Freshwoman is a narrative sketch show that Tom Skelton and I wrote together over long summer evenings at his house off Cowley Road. We would talk very academically over a drink and a sunset about what was going to happen in a scene and then, with the help of Tom’s trusty dictaphone, record a number of rough-and-ready improvised sketches (often playing multiple characters and leaping round his room to inhabit each one, undoubtedly causing some disorientation and gender confusion for his housemates above).
These recordings went on to serve as our preliminary script, and when the time came in September to put fingers to keyboard we would chop, cut and change round the fermented fruit of our preserved improv to tell the story of Mathilde du Belle, the eponymous Freshwoman. Mathilde is a South Carolinan girl in the 1920s who comes to the University of Oxford to experience the rigours and romantic adventures of the town, and – some hope – to find a rich husband to take care of her and her recently impoverished parents following the Wall Street Crash. Our late-night writing had delivered us a semi-improvised, new-born script, and it was ready to be shown off proudly at the scrutinising baby shower of our Burton Taylor bid.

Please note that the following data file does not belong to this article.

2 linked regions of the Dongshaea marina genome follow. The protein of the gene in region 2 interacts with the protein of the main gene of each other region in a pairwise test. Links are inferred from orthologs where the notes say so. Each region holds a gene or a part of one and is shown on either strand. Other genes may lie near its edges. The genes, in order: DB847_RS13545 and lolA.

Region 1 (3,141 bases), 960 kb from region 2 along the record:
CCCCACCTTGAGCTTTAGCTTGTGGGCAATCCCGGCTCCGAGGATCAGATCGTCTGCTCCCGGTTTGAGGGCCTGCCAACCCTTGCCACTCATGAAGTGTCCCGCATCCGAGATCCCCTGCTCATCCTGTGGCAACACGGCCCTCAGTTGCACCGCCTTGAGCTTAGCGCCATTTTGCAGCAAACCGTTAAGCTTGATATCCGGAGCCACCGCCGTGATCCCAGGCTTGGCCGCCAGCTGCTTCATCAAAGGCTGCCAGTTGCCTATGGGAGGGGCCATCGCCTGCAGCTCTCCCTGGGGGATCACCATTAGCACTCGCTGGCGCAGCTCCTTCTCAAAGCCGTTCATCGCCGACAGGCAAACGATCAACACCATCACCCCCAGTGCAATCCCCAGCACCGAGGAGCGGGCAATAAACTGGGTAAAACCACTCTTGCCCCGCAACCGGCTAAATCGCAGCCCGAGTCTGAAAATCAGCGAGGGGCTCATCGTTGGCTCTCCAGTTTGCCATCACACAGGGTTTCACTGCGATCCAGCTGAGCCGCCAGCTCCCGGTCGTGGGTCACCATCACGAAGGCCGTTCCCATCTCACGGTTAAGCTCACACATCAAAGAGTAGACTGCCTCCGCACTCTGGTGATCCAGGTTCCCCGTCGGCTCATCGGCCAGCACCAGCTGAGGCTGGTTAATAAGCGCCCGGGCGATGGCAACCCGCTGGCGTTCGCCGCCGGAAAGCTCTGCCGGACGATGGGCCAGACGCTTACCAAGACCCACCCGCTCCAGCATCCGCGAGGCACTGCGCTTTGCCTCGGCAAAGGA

Rehearsing the show this term has certainly made our script grow up. Hearing the lines in the mouths of our cast has given every scene new vitality, and seeing characters made flesh is always a revelation (even if one cast member has perennial trouble pronouncing the name Maxington Crème-Brulée. We are not cutting that name.). Throwaway lines which were funny after a few beers, and which were just as stale in the morning, have been found and destroyed; and the story has become tighter and slicker by experimenting as we practised. Part-doubling remains an essential component of the show, and everyone in the ensemble has a moment during the hour-long production when they have to leap off-stage to effect a quick set or costume change. (Tom’s housemates would be impressed.) All in all, the transition from our raw improv to seeing a fluid, living set of characters on stage is surely as exciting as a visit to Maxington Crème-Brulée’s lamb farm in Northamptonshire. (NB: this does not feature in the show. It’s just a name you will want to say again and again.)